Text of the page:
|Click the link to view the Llama Canopa|
Dimensions:H. 3 x W. 3 1/2 in. (7.6 x 8.9 cm)
Credit Line: Bequest of Jane Costello Goldberg, from the Collection of Arnold I. Goldberg, 1986
On view at The Met Fifth Avenue in Gallery 357
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llama Canopa From SOTTR
In the game, another wonderful actual artefact that Lara uncovers is a llama shaped canopa. The photo above is of course from the game, however, the others are actual artefacts from the Metropolitan Museum that came from Peru.
The canopa has a fascinating history. They are not only brilliantly crafted out of stone, if you look at the top of the canopa you will see a hole. The farmers believed that if they filled it with coca leaves among other things and tossed it into their fields as an offering to Pachamama, it would ensure a rich harvest. Here is why the Inca did this ritual of agriculture and why the alpaca and llama were sacred to the Inca.
Conopas’ are fairly small (30 cm) figurines carved from stone used in Inca agriculture and other rituals. The Inca people favoured the form of the alpaca and the llama. While they are found in many styles, a very common form is that of the alpaca. The alpaca is considered a gift from the gods, specifically the earth mother in Inca mythology known as Pachamama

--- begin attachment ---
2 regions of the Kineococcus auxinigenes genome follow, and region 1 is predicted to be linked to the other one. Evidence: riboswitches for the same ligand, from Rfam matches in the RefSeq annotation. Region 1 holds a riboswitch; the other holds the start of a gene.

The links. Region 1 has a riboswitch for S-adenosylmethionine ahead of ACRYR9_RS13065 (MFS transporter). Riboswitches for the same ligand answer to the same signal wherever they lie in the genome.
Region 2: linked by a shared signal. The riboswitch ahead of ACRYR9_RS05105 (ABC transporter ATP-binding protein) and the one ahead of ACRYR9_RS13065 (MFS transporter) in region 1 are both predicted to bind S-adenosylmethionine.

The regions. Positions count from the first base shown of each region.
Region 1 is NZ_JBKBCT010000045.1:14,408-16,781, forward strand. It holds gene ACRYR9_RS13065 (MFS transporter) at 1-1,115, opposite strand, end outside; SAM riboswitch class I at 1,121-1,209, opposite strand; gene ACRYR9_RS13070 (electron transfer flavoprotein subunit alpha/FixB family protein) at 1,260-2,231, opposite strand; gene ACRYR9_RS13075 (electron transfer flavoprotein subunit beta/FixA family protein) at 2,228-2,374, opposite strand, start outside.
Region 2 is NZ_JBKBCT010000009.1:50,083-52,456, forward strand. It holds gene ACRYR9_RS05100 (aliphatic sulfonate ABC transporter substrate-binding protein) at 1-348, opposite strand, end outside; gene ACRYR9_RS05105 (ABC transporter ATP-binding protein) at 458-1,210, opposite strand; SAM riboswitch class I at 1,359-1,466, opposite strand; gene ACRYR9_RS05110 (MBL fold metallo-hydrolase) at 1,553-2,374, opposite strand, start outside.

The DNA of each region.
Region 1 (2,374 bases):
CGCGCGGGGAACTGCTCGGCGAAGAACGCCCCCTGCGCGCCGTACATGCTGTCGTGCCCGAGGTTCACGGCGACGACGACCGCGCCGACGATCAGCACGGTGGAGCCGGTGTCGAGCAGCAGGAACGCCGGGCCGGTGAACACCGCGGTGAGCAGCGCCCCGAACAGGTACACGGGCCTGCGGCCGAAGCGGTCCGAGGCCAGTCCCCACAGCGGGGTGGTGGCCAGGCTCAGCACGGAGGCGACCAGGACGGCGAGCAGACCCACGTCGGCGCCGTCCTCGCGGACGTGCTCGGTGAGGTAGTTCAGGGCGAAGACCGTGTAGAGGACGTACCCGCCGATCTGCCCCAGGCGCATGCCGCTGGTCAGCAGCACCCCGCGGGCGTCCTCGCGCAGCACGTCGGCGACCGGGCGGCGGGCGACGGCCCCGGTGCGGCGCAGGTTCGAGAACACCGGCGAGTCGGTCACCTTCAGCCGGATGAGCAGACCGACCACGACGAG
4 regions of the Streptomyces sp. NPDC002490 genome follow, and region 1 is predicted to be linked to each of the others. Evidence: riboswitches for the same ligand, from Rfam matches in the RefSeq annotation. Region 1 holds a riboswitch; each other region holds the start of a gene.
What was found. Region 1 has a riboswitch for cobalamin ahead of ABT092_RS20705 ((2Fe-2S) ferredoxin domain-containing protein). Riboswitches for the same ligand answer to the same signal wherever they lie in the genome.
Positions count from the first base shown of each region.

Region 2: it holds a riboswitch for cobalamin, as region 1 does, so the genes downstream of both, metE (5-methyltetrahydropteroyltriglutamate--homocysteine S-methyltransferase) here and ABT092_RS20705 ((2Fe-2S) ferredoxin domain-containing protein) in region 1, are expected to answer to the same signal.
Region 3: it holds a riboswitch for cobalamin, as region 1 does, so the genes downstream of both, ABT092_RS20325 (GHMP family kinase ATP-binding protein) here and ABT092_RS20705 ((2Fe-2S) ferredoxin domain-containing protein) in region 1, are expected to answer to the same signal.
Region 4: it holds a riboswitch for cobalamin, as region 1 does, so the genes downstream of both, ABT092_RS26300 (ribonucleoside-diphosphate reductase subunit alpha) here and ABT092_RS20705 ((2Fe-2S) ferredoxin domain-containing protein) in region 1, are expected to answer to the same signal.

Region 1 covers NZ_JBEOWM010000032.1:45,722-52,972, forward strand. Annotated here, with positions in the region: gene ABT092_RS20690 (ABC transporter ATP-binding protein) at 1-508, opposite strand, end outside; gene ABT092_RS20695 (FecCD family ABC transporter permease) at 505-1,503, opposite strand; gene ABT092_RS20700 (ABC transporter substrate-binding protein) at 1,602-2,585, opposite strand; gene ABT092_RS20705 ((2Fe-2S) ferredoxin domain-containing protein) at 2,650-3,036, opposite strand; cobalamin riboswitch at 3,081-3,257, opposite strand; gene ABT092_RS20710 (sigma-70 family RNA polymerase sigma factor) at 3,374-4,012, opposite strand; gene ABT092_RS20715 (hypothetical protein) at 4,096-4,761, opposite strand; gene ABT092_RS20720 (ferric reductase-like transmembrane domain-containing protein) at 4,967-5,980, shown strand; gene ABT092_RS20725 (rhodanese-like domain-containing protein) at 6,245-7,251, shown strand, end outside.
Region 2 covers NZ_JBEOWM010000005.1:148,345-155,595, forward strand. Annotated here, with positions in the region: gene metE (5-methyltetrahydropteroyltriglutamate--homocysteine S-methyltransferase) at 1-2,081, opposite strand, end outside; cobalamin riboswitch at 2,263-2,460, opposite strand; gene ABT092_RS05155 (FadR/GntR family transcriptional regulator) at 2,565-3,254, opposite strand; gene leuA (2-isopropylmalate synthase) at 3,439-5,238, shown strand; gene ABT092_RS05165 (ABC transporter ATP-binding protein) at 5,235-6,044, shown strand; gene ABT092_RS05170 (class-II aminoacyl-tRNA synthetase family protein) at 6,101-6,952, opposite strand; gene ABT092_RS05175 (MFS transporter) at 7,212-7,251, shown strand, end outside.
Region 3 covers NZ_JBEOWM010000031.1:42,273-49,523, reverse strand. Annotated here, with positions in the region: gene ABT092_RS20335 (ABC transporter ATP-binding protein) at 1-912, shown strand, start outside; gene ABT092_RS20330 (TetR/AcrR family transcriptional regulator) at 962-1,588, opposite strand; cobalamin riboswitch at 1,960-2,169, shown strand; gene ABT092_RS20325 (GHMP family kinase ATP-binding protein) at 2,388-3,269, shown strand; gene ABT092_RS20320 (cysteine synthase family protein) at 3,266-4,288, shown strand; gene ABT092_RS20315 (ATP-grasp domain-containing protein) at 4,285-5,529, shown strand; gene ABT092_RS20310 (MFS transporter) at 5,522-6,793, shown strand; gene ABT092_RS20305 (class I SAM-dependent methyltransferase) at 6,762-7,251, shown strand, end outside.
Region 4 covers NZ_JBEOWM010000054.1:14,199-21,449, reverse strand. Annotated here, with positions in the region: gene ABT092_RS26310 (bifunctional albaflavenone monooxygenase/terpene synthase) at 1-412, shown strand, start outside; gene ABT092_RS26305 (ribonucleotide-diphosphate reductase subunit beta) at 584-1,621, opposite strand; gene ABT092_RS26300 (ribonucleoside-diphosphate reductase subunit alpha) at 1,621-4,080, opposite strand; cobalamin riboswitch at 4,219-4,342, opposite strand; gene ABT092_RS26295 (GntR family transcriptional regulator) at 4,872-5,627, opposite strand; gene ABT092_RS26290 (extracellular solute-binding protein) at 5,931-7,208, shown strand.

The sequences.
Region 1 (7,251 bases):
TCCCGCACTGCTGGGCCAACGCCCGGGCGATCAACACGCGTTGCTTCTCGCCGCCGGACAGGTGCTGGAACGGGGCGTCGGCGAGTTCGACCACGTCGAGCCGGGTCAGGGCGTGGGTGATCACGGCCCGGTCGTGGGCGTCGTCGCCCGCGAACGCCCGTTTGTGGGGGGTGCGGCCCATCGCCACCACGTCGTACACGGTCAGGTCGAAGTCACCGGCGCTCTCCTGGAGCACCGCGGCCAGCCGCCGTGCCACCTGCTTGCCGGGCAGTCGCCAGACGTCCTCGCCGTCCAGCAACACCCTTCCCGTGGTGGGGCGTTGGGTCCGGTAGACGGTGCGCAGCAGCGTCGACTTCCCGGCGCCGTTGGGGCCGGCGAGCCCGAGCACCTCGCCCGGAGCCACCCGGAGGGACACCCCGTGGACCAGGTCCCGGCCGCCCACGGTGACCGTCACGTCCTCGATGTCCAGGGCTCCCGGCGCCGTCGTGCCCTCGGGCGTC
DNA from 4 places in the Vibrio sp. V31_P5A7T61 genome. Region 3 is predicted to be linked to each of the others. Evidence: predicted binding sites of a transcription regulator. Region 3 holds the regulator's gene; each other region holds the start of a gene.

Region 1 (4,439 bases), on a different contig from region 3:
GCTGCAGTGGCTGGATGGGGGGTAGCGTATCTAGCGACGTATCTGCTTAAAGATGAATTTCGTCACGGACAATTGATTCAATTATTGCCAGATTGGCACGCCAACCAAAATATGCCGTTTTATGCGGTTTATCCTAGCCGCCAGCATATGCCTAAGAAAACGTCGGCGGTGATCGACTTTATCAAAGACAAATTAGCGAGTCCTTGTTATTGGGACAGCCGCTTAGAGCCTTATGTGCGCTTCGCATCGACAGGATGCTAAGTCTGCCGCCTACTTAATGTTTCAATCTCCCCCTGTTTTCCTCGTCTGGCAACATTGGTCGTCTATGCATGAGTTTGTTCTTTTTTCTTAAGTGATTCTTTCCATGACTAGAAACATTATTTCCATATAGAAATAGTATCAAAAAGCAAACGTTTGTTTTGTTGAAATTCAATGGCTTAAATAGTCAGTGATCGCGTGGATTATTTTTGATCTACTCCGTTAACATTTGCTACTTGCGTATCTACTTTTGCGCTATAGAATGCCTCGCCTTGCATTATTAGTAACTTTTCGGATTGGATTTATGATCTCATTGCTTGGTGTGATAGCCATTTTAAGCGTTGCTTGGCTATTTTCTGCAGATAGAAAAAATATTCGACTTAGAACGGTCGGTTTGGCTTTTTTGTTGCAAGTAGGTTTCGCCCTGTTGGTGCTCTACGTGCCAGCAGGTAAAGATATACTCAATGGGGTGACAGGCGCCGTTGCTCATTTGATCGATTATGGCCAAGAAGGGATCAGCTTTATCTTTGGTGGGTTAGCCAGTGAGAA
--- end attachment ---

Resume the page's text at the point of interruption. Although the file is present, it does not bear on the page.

Legend maintains that alpacas entered the world after Pachamama fell in love with a man. She had permission from her father to come to our world with her alpacas. However, there was a hitch, the man she fell in love with had to give the alpacas special care. He also had to carry one small sized animal at all times. The myth says the goddess and her alpaca herd came into the world in the high lakes region of the altiplano. Everything was going exceptionally well for them until the man put the small animal down. The goddess and her alpacas ran back to her father through the lakes area. Trying to stop her was to no avail for the man only stopped a few alpacas and she was gone along with most of her herd. Inca myth says that the alpaca are waiting along the lakes of their mythical origin. It is said that if humans do not take care of them and they disappeared that will signal the end of the world.
For this reason, there is a depression on their backs that represents the lakes from which they supposedly came. A great deal of the canopas’ found pre-date Columbus. Yet one would think they have gone by the way of the dodo. Not so, for these little votives are still being made today.
Thank you for reading and stay tuned for the next article when Okh Eshivar explores Ceramic Inca jars (Urpu) and an Inca foot plough called a Chaki Taklla
Remember to Explore the World!